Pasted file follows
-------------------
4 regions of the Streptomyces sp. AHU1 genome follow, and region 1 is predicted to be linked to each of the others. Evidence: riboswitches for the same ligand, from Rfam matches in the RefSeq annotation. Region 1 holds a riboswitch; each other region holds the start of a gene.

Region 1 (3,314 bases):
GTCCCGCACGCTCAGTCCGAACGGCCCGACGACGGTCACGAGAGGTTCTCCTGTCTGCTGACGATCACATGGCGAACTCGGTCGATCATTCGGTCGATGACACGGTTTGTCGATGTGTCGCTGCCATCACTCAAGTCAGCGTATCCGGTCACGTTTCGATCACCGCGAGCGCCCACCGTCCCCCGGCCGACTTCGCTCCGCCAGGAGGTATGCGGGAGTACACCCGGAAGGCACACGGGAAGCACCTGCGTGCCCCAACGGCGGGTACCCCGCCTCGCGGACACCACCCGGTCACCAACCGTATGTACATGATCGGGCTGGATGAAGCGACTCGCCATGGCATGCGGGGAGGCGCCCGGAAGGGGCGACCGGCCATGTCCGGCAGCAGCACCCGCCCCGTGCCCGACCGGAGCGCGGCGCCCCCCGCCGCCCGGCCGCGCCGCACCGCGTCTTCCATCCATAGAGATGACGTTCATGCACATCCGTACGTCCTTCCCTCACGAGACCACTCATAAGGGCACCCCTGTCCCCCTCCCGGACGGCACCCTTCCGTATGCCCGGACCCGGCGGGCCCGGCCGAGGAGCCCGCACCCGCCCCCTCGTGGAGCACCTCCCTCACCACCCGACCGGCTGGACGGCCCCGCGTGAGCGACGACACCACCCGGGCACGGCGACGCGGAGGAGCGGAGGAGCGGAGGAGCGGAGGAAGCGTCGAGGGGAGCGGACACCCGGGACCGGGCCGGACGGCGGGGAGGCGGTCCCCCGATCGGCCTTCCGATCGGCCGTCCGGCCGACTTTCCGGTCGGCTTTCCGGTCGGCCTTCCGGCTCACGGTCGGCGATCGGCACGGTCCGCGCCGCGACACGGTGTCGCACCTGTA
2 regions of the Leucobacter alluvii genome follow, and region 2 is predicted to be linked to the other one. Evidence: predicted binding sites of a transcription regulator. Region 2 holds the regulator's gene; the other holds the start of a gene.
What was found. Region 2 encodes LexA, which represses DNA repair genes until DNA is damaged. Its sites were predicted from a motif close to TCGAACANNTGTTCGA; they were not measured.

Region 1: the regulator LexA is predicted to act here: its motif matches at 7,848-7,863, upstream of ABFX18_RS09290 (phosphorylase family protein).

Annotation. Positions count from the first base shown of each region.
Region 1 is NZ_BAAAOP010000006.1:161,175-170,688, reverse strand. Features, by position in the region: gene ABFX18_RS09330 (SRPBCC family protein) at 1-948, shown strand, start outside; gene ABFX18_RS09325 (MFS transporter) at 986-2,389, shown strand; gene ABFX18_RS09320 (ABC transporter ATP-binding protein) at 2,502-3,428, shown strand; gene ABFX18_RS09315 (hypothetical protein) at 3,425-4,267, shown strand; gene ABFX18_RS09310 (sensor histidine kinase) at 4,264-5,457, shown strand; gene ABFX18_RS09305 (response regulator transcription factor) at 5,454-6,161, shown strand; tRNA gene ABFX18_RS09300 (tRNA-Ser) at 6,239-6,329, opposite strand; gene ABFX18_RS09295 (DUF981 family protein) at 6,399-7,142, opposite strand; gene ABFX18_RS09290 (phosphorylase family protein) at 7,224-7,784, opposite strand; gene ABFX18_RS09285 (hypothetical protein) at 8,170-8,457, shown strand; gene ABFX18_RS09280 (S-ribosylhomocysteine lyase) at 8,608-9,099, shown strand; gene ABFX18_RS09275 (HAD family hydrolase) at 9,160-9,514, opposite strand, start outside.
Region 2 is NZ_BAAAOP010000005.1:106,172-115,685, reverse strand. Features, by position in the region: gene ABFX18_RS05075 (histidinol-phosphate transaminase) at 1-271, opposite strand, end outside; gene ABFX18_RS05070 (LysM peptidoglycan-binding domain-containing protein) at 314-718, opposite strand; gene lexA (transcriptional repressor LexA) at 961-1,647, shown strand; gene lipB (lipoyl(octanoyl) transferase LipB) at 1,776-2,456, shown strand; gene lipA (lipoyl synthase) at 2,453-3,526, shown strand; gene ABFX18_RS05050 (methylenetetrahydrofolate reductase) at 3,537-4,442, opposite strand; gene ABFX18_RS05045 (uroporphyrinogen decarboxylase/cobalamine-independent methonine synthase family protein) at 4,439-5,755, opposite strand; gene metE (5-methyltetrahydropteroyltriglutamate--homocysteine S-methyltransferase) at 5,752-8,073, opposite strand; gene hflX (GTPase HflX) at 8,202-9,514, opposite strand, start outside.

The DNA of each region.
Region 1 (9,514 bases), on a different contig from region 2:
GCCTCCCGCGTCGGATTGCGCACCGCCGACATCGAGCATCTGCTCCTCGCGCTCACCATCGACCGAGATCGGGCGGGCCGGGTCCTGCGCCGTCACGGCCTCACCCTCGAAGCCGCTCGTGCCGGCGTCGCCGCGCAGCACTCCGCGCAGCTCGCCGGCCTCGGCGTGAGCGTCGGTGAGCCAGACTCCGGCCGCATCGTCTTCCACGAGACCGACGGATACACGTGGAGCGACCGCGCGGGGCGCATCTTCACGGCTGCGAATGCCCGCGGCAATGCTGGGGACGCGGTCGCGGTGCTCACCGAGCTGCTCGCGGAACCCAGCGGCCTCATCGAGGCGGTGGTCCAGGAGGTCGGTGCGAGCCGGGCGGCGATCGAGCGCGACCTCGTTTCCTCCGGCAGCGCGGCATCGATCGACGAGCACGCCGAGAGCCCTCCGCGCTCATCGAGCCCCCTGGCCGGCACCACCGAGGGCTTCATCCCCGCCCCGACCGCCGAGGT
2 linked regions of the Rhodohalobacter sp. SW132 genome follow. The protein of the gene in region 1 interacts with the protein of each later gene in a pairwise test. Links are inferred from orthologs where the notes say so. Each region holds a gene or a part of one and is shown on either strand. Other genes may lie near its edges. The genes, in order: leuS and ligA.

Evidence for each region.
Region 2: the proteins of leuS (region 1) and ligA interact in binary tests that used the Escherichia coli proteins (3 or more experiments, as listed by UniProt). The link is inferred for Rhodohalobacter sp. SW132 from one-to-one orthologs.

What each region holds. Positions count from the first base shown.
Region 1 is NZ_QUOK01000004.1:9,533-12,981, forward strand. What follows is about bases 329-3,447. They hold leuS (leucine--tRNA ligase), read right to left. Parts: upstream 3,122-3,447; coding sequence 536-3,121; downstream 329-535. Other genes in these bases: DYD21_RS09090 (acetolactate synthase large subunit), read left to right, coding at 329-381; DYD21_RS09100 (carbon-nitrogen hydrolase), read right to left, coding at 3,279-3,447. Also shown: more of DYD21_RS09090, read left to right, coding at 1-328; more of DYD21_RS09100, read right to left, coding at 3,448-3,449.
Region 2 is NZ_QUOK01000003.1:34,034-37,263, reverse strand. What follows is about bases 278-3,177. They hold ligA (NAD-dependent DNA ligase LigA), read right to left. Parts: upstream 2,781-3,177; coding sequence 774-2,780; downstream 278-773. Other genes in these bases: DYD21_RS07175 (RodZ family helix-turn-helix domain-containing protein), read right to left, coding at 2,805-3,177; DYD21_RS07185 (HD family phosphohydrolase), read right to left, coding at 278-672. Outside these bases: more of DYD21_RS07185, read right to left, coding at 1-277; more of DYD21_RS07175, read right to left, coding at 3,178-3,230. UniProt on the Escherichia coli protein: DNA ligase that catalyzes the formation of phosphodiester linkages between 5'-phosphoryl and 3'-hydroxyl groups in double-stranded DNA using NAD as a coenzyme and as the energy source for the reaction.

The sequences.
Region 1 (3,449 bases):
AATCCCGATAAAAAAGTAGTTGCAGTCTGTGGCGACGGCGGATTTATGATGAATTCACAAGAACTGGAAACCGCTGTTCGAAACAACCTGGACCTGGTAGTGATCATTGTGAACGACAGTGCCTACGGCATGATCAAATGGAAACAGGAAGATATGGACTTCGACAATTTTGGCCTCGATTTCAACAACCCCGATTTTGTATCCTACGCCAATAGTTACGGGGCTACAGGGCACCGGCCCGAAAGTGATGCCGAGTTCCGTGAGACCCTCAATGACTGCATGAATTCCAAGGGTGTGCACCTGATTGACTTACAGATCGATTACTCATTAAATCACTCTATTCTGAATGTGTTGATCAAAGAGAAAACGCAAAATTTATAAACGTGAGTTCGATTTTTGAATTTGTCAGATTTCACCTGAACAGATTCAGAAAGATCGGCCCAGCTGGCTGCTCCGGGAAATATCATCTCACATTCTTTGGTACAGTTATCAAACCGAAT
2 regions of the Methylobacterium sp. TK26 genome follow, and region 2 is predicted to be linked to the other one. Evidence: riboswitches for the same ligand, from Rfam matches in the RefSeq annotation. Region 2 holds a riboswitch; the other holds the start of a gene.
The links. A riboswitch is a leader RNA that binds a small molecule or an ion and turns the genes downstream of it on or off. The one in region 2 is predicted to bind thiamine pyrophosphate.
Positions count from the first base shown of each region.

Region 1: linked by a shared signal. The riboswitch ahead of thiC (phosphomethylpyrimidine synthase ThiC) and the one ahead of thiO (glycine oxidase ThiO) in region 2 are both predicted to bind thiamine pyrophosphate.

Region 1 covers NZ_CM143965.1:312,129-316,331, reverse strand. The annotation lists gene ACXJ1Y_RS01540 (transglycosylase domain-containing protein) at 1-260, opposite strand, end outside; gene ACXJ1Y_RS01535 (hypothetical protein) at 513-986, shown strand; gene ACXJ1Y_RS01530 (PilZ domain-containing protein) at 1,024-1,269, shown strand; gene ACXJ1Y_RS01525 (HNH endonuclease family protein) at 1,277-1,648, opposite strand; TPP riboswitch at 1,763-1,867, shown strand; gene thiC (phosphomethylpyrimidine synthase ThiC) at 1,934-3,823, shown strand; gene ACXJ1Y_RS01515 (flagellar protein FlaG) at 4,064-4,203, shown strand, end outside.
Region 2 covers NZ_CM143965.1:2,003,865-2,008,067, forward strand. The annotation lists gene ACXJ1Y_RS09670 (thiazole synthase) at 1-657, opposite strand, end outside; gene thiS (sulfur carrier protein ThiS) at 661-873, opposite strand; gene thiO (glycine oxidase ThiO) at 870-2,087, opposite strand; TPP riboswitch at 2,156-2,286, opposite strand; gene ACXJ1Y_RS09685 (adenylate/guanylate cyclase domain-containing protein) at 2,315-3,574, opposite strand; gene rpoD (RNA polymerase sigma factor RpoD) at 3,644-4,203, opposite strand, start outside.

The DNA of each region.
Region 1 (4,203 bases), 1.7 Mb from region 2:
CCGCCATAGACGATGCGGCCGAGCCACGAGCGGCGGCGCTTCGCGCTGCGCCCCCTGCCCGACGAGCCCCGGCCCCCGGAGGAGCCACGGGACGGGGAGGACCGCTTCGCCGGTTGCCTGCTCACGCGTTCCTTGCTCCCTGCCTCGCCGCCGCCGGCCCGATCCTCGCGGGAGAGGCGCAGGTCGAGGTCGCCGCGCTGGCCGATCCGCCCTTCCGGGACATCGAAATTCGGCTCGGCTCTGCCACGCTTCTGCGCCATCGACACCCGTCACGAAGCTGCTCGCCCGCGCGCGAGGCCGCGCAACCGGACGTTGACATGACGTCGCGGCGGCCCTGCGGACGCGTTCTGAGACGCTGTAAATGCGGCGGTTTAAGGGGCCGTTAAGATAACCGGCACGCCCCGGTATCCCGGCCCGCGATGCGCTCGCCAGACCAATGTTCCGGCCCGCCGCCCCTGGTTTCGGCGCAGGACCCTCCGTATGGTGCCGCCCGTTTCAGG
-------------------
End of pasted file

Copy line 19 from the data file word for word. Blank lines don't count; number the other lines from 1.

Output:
The sequences.